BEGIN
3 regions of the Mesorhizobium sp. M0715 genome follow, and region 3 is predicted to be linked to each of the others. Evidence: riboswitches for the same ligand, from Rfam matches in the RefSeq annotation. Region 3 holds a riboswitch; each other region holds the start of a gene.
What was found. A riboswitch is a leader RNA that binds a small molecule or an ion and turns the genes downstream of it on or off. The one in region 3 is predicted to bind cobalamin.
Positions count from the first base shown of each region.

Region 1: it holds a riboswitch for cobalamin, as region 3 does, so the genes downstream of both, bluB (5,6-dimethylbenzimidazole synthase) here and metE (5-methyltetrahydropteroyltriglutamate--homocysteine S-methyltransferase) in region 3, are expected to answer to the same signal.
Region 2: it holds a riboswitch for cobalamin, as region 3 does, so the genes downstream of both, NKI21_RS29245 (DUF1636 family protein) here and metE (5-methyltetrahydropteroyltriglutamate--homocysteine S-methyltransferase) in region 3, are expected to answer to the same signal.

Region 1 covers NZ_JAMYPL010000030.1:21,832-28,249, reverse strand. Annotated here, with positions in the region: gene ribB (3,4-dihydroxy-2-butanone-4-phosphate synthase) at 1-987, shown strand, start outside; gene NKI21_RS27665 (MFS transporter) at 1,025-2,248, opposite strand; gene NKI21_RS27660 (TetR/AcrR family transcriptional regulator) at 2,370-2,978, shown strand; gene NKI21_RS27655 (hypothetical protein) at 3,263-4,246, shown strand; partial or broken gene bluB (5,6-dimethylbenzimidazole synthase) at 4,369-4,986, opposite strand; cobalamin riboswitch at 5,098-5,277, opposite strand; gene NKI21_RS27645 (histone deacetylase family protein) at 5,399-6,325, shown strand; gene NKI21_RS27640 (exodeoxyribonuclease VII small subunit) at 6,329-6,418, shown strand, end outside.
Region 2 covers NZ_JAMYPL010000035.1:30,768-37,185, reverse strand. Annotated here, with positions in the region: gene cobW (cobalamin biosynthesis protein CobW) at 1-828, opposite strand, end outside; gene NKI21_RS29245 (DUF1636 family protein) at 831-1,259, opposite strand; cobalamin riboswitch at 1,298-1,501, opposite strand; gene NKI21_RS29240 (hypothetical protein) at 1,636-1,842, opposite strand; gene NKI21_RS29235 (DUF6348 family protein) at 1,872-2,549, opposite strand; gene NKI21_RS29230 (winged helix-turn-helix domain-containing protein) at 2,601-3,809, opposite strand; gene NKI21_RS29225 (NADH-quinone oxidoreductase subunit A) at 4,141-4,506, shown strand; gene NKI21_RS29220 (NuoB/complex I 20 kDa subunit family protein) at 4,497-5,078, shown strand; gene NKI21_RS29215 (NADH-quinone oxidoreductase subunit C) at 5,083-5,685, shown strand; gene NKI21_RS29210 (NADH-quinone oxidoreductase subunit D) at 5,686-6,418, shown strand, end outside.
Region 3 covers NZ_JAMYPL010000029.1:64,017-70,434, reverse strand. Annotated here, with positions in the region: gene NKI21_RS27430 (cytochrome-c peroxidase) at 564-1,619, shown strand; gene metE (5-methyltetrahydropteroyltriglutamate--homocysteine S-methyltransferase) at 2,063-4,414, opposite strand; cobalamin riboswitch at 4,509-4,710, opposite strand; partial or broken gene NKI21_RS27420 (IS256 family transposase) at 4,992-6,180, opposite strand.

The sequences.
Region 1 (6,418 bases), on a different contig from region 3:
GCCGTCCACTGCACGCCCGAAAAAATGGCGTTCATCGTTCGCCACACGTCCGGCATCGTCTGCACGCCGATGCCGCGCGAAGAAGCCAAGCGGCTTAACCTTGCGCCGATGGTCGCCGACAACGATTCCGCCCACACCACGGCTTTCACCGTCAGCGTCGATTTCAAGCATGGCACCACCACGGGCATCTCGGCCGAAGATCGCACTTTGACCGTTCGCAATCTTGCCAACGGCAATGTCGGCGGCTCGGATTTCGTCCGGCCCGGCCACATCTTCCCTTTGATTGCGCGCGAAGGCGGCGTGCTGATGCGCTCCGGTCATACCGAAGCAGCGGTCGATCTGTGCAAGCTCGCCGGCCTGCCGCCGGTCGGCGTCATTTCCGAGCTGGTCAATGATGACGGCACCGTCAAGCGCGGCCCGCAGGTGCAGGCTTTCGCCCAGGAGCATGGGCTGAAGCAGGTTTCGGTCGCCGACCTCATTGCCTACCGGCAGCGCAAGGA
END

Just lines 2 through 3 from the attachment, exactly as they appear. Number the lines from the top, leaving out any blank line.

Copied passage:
What was found. A riboswitch is a leader RNA that binds a small molecule or an ion and turns the genes downstream of it on or off. The one in region 3 is predicted to bind cobalamin.
Positions count from the first base shown of each region.